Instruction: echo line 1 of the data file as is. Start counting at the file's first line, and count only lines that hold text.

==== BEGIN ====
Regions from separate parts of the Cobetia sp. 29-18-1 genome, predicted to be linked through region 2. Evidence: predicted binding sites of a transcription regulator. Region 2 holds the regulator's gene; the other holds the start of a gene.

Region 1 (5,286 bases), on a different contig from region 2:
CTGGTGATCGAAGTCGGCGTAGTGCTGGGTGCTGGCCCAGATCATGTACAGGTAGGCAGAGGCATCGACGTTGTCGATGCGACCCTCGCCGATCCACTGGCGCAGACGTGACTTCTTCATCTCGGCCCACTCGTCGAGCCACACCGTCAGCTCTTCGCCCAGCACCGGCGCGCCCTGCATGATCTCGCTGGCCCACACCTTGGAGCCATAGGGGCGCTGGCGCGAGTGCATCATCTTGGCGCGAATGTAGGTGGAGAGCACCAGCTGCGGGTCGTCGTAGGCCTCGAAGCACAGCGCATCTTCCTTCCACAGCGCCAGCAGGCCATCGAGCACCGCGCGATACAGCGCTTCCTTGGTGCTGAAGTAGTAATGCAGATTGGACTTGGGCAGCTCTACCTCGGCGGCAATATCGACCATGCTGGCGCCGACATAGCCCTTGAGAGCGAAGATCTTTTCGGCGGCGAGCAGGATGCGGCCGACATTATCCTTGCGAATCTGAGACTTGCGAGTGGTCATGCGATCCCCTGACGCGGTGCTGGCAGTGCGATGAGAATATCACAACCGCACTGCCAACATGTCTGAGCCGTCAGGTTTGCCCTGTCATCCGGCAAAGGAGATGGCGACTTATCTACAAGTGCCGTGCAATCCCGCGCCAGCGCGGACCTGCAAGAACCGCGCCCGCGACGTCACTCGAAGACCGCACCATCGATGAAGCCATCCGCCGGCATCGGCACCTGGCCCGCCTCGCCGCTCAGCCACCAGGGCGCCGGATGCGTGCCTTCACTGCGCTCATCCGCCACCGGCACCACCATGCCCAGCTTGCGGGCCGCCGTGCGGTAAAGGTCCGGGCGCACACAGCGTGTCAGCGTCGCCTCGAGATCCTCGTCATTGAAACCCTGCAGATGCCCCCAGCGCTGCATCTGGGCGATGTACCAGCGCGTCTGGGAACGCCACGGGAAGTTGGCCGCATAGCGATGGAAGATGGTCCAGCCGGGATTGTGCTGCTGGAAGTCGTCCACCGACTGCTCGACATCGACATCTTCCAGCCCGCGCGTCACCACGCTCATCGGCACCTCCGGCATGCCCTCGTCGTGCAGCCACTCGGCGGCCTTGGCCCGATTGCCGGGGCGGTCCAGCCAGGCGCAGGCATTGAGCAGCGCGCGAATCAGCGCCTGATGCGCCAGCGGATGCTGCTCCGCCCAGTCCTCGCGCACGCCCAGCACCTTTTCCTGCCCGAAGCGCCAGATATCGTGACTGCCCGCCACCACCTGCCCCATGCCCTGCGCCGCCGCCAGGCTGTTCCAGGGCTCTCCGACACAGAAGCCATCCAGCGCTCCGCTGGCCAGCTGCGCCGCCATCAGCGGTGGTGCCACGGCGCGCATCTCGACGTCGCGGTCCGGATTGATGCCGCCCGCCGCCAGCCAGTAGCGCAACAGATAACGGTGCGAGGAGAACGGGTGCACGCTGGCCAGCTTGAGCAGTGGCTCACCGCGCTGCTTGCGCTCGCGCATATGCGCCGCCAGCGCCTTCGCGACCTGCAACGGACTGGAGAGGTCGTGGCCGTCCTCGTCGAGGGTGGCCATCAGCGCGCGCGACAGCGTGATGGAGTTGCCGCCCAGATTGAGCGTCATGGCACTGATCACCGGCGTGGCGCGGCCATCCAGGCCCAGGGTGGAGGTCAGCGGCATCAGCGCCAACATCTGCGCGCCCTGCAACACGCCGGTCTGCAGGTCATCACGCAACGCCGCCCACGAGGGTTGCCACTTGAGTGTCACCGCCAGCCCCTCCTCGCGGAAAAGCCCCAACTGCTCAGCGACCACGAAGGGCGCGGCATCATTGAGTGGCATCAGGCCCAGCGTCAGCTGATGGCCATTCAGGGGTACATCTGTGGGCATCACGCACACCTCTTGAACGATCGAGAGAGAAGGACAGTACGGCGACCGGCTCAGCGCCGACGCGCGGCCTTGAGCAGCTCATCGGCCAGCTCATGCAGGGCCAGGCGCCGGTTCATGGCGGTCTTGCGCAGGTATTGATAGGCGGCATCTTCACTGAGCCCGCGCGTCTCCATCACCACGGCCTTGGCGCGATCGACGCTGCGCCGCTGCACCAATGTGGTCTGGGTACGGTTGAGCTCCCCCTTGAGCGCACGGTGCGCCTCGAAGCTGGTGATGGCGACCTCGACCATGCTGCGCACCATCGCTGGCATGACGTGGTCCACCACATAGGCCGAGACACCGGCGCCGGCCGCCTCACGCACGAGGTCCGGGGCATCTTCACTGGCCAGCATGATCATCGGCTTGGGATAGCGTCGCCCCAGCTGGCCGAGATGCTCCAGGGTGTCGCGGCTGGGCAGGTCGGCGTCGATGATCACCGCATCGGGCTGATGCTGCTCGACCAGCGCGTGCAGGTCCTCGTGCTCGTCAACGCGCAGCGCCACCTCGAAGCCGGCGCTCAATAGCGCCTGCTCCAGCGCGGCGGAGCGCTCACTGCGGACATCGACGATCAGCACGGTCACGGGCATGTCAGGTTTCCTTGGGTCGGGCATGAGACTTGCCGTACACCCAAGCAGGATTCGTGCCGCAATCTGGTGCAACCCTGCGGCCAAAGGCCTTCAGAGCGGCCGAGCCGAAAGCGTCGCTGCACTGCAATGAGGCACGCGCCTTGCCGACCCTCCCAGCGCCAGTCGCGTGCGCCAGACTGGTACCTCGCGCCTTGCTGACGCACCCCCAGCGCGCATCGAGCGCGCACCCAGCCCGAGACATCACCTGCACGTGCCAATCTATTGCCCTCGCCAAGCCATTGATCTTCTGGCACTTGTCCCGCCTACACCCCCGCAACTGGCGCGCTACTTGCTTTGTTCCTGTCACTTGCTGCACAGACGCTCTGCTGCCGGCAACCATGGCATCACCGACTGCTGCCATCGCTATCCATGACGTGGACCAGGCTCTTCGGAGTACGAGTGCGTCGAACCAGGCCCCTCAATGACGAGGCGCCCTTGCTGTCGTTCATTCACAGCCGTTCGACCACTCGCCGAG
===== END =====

Regions from separate parts of the Cobetia sp. 29-18-1 genome, predicted to be linked through region 2. Evidence: predicted binding sites of a transcription regulator. Region 2 holds the regulator's gene; the other holds the start of a gene.